Depressor labii inferioris

The depressor labii inferiois muscle is a quadrilateral facial muscle located in the jaw area that draws the lower lip down and to the side as in an expression of irony. Originating on the oblique line of the mandible, it inserts on the skin of the lower lip and blends with the orbicularis oris muscle. It extends the fibers of the platysma muscle while its own fibers are combined with yellow fat. Also known as the quadratus labii inferioris and the quadratus menti, the depressor labii inferioris allows for facial expressions, the playing of the trumpet, and kissing. It is aided by the other muscles that lower the lip -- the risorius, the depressor anguli oris and the mentalis. Innervated by the facial nerve, ailments affecting the depressor labii inferioris include myalga, stroke, myopathy, strains, Bell's palsy, lacerations, contusions, infectious myositis, tears, atrophy and neuromuscular diseases. Symptoms related to these ailments include decreased movement of the lip, loss of muscle control, paralysis, and muscle spasms.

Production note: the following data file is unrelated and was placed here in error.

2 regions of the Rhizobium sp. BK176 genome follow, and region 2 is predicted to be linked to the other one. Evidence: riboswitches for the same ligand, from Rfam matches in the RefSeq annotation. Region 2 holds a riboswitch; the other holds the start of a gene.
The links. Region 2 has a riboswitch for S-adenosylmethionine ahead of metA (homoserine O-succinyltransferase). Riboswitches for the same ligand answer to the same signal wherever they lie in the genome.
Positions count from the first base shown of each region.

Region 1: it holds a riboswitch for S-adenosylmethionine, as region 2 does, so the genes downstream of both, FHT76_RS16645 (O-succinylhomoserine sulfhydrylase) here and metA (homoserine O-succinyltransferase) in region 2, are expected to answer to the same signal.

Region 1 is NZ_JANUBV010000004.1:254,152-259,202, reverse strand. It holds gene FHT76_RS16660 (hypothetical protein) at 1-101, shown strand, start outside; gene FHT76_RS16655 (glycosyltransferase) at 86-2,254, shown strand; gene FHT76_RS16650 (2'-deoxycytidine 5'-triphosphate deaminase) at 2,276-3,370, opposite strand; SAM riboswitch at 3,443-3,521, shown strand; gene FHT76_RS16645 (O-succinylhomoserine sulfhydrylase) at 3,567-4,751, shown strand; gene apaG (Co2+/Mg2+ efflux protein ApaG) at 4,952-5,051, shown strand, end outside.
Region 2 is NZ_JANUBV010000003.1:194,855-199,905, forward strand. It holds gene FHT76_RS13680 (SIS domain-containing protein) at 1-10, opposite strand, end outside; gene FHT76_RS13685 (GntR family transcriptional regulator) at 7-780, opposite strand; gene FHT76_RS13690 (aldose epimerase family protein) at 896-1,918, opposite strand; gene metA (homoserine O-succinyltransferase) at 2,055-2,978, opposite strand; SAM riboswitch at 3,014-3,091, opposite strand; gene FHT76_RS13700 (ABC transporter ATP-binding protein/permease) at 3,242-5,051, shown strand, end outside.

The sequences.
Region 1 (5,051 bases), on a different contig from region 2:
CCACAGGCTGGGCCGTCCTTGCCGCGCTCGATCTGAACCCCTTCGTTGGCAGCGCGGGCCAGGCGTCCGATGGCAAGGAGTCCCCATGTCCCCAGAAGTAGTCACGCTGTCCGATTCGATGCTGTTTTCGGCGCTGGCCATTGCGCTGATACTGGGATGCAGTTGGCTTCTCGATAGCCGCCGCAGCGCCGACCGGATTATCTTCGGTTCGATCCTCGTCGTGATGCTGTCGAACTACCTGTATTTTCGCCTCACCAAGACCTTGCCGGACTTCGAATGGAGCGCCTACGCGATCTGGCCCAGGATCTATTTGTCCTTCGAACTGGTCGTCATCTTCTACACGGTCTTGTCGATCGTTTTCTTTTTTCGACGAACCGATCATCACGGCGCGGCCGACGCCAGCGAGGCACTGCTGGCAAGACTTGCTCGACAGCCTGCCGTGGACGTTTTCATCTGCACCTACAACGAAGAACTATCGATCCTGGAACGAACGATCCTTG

Written and medically reviewed by the Healthline Editorial Team
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In Depth: Depressor labii inferioris

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